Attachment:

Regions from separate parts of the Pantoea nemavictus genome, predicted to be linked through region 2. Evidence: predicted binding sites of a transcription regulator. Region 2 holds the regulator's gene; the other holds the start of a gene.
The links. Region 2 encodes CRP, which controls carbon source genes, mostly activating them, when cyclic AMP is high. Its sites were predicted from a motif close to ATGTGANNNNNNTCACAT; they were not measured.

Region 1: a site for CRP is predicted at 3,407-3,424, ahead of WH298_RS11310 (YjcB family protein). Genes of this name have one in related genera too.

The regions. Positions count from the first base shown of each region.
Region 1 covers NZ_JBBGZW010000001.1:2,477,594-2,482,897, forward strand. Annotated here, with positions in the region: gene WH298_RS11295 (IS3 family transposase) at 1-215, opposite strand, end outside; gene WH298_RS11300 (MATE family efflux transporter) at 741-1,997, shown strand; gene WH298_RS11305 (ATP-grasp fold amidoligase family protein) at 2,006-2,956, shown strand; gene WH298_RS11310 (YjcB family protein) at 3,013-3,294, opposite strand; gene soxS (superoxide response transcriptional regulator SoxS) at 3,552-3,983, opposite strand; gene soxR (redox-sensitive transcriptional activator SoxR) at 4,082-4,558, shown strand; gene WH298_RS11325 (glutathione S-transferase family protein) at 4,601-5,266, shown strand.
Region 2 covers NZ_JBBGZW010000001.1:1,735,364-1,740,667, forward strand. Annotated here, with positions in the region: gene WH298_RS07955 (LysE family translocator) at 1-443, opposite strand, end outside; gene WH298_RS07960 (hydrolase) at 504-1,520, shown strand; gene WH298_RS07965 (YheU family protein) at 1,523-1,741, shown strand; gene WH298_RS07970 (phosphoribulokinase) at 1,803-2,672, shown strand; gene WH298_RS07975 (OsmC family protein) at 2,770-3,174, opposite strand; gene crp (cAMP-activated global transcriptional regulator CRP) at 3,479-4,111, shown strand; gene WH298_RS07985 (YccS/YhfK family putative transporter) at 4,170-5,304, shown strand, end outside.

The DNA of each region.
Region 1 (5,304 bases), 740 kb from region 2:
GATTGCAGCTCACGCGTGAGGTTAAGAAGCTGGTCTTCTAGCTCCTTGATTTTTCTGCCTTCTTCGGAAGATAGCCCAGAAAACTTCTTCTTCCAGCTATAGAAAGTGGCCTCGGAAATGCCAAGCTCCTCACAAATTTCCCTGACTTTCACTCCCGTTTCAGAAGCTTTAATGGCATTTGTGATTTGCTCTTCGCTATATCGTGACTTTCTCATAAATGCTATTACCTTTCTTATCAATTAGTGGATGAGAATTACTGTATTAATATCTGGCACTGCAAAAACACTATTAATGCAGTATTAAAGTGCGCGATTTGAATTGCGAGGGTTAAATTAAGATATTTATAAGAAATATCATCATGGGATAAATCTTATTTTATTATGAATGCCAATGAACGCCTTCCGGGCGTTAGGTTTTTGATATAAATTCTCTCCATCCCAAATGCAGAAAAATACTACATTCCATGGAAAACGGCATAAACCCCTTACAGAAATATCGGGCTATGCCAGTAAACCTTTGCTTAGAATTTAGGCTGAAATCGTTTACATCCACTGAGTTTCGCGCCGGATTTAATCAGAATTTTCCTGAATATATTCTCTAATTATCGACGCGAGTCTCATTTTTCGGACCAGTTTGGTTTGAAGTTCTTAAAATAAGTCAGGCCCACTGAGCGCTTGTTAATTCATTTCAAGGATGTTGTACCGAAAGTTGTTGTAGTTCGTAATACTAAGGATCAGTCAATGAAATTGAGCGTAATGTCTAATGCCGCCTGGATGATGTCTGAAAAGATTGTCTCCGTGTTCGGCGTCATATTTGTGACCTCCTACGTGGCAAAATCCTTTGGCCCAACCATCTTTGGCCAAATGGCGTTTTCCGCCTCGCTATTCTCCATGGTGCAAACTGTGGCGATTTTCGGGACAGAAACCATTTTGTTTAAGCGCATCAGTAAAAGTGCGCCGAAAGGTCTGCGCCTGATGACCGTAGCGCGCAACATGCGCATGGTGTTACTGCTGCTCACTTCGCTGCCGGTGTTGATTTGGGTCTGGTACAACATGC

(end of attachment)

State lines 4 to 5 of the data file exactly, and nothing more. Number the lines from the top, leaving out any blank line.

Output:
The regions. Positions count from the first base shown of each region.
Region 1 covers NZ_JBBGZW010000001.1:2,477,594-2,482,897, forward strand. Annotated here, with positions in the region: gene WH298_RS11295 (IS3 family transposase) at 1-215, opposite strand, end outside; gene WH298_RS11300 (MATE family efflux transporter) at 741-1,997, shown strand; gene WH298_RS11305 (ATP-grasp fold amidoligase family protein) at 2,006-2,956, shown strand; gene WH298_RS11310 (YjcB family protein) at 3,013-3,294, opposite strand; gene soxS (superoxide response transcriptional regulator SoxS) at 3,552-3,983, opposite strand; gene soxR (redox-sensitive transcriptional activator SoxR) at 4,082-4,558, shown strand; gene WH298_RS11325 (glutathione S-transferase family protein) at 4,601-5,266, shown strand.